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Early Peoples and Indian Civilizations

Most anthropologists believe that the original inhabitants of the United States arrived in the Western Hemisphere about 20,000 years ago. They crossed from the Eastern Hemisphere into the Western by using a land bridge between Siberia and Alaska. It was eventually covered by water and is now the Bering Sea. 

These prehistoric Indians traveled south through Alaska. In time, they spread over most areas of North, Central and South America, including today’s Texas. Bones were found of the "Midland man" in West Texas near present Midland. Near Leander, archeologists found remains of the "Leanderthal Lady." These remains date from over 15,000 years ago.

These early peoples were part of what anthropologists call the Paleo Culture (Paleo meaning "First" or "Old"). They were nomadic hunters, fishermen and gatherers. They did not know how to farm. They hunted huge woolly mammoths and mastodons for their main source of food. The Paleo Indians also used these animals’ furs and skins for clothing, blankets and many other items such as bones for picks and spears.

Archeological excavation of the "Leandarthal Lady" (Photo by Randy Green/TxDot)

About 7,000 B.C. (or 9,000 years ago), these large animals became extinct, probably because of a change in climate. Consequently, a new culture known as the Archaic Indians developed. These Indians hunted smaller animals like modern-day antelopes and buffaloes. They continued to fish and to be gatherers. They also picked berries, other wild fruit, seeds, wild onions, wild tomatoes and other food.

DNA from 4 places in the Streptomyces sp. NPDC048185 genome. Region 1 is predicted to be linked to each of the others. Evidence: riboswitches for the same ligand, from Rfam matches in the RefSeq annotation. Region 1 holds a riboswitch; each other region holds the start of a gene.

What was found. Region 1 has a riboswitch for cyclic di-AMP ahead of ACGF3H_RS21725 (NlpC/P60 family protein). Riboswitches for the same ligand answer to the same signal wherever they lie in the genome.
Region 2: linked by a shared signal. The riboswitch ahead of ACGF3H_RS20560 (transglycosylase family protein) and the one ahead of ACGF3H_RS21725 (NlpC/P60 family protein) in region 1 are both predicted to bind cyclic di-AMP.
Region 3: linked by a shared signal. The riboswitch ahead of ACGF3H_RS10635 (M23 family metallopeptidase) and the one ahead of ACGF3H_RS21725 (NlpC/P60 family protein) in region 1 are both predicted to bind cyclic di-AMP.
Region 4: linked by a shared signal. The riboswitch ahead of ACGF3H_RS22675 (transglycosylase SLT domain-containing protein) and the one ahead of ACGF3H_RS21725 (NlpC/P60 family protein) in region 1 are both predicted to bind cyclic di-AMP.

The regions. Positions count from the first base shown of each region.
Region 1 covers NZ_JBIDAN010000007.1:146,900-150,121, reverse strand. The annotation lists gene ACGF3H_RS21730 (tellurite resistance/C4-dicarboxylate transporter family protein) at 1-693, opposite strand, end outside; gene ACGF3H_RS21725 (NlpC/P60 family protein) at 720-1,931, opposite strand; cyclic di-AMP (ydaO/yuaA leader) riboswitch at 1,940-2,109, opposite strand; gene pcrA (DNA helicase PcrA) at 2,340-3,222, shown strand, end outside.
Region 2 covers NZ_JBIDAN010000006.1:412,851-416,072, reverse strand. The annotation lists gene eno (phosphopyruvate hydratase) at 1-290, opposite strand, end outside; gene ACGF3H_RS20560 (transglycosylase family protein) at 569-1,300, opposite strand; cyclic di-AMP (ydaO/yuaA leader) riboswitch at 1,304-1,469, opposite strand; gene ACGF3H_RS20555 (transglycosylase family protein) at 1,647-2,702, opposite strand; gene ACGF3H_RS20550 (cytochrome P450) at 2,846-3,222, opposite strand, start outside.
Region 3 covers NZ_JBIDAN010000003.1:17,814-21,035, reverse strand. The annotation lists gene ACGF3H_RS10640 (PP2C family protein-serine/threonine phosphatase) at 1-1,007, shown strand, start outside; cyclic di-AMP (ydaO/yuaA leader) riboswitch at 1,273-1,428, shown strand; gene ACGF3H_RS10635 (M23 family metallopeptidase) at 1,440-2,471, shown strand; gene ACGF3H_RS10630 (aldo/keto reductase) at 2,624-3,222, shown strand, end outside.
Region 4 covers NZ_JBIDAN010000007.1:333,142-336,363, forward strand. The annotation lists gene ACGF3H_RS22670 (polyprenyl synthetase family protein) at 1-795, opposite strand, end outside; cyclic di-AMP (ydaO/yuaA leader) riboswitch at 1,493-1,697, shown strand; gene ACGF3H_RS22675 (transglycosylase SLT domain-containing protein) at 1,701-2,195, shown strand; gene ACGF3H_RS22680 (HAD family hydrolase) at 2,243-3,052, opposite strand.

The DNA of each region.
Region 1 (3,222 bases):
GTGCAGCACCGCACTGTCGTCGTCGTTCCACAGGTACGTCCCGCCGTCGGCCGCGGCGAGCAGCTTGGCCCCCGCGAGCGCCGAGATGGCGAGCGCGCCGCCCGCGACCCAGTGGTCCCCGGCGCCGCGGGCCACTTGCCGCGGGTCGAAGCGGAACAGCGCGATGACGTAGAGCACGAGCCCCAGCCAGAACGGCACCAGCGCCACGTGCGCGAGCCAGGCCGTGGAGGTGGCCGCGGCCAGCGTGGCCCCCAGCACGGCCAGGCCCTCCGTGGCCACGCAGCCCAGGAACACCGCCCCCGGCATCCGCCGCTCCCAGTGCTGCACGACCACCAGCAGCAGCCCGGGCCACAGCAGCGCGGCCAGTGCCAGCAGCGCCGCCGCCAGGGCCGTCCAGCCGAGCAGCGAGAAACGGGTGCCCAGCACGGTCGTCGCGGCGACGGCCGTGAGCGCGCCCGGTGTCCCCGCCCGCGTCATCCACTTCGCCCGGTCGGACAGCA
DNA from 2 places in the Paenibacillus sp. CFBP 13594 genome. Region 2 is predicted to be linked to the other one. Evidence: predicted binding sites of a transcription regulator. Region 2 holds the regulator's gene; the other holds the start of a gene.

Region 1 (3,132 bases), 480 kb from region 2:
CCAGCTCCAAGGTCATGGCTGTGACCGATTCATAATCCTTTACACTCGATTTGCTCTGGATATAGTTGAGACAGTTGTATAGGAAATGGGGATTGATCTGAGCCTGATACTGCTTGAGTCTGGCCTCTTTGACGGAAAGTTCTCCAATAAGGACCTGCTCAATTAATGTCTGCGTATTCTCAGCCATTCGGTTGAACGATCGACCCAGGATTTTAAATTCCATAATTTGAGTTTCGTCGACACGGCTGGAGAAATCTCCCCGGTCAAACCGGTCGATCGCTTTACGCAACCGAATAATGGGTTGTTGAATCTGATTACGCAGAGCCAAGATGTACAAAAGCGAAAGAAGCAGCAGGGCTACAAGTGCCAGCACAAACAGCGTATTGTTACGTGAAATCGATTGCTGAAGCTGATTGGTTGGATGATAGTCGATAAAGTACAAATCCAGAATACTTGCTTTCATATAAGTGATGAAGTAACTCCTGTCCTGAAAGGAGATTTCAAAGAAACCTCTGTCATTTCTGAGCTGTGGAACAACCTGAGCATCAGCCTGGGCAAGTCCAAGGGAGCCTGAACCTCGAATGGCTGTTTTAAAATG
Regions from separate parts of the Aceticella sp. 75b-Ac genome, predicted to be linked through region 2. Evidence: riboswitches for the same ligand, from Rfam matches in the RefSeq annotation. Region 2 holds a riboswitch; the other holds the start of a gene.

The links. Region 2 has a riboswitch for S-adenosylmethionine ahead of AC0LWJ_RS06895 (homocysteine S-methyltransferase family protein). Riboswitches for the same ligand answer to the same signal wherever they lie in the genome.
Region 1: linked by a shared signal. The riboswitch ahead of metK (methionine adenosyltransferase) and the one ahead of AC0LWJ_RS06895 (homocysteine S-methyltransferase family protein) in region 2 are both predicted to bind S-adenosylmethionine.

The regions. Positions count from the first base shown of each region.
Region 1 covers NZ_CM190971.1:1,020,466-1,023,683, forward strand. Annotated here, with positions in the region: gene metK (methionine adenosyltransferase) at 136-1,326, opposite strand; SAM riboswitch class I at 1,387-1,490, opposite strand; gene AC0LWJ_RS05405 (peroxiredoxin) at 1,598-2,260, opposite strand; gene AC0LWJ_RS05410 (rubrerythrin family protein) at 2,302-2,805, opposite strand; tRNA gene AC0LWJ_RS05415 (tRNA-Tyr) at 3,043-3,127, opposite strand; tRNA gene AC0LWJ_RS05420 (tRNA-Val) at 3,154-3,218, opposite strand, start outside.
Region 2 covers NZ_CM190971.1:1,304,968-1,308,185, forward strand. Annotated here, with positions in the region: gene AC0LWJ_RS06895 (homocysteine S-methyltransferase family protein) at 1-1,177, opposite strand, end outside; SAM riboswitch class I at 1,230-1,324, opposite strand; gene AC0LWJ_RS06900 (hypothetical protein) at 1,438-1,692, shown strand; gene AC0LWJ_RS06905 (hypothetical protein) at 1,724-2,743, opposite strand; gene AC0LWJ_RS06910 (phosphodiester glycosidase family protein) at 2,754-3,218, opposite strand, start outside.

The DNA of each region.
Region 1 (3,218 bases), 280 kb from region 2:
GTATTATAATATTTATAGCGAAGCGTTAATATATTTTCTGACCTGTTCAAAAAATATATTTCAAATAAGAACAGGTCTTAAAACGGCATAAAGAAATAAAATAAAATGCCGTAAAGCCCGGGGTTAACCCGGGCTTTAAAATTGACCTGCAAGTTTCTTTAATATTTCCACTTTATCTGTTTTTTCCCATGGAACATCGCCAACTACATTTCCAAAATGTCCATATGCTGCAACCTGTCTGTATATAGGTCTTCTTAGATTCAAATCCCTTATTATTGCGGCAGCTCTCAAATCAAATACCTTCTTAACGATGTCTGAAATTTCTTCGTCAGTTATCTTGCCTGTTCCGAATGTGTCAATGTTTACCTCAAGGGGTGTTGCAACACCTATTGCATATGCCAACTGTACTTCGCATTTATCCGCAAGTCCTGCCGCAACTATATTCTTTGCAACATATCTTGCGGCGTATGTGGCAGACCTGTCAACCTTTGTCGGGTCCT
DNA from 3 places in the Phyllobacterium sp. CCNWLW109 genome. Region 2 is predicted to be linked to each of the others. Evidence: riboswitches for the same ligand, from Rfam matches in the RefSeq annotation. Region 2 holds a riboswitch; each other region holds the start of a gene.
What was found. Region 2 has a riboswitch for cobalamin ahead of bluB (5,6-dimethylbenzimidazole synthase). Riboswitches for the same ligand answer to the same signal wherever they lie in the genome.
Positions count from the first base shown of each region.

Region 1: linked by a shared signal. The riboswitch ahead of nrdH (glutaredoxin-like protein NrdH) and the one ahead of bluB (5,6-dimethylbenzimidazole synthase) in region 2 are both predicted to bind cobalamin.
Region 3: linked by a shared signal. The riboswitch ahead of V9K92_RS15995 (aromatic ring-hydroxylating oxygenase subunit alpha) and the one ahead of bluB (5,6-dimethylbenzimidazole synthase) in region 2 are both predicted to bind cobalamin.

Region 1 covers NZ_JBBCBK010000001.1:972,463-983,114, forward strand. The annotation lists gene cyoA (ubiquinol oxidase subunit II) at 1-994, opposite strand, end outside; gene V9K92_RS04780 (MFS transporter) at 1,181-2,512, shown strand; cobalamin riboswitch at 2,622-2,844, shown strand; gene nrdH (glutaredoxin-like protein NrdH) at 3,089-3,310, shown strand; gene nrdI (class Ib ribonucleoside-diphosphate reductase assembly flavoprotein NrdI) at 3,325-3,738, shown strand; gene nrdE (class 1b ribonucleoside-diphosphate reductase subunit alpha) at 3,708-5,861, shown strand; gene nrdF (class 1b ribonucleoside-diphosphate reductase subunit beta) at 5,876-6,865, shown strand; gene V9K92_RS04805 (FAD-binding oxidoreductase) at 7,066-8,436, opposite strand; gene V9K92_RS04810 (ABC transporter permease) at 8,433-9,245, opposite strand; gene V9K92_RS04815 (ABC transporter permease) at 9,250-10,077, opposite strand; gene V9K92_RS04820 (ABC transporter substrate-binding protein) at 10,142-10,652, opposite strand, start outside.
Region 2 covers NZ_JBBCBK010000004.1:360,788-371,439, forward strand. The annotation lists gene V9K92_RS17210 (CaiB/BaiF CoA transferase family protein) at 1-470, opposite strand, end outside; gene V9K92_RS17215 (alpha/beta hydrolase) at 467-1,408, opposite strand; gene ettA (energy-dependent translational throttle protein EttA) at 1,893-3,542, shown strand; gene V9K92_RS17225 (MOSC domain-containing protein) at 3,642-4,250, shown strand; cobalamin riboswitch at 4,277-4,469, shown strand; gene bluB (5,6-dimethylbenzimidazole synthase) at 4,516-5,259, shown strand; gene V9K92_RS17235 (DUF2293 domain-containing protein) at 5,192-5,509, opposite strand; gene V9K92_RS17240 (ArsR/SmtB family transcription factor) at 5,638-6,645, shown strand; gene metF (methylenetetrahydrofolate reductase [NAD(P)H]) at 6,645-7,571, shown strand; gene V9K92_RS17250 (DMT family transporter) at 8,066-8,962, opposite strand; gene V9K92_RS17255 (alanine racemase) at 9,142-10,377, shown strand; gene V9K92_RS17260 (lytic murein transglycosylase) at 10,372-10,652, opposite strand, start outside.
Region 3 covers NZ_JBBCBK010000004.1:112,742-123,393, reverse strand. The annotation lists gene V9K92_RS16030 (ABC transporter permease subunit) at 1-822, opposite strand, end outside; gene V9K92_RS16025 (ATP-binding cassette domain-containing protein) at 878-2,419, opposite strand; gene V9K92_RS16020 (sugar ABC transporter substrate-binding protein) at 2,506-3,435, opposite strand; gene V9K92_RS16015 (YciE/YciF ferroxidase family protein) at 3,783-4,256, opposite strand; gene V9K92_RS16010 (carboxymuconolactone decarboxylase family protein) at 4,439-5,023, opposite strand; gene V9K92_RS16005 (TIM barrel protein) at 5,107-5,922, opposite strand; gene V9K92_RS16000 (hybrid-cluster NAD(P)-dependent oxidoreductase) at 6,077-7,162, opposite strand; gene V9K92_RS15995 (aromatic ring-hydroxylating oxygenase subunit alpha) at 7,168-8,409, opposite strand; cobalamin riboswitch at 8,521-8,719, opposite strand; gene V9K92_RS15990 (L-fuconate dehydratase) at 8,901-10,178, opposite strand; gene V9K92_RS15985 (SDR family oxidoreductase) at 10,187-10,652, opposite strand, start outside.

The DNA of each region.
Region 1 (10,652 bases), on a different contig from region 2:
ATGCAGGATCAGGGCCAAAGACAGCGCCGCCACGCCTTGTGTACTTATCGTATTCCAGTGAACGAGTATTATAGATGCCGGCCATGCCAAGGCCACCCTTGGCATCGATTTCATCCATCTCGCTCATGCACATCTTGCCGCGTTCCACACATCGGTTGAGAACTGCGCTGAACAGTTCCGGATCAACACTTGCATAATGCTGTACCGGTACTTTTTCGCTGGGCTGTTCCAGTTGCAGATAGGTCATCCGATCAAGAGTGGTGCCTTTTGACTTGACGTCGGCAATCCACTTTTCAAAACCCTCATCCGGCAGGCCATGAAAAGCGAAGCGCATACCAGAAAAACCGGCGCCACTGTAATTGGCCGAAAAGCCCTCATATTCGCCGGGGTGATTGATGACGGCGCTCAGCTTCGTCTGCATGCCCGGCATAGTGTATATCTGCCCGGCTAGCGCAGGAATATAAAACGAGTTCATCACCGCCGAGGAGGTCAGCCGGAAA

The "agricultural revolution" occurred in the Western Hemisphere around 5,000 B.C. Indian women learned how to domesticate plants that provided ample food. The first domesticated plants were corn, potatoes and several varieties of beans. These first domesticated plants are called the "American Triad." They were indigenous to the New World. After learning to grow such plants, the nomadic wanderers had a stable source of food. They could now settle down and live in one place. Sedentary living is the first step in modern civilization as we know it. It allowed people to become social; that is, they started living together in small villages.

In Northwest Texas, along the Canadian River, searchers found homes of an early people who made their dwellings out of stone slabs. They were called the "Basket Makers" because they used the yucca plant to make excellent baskets, bags and sandals. They farmed and raised great crops of corn and beans. They also hunted for their food. Other early people once found in the Texas Panhandle and along the Pecos River lived in caves or lodges made of poles, grass and mud.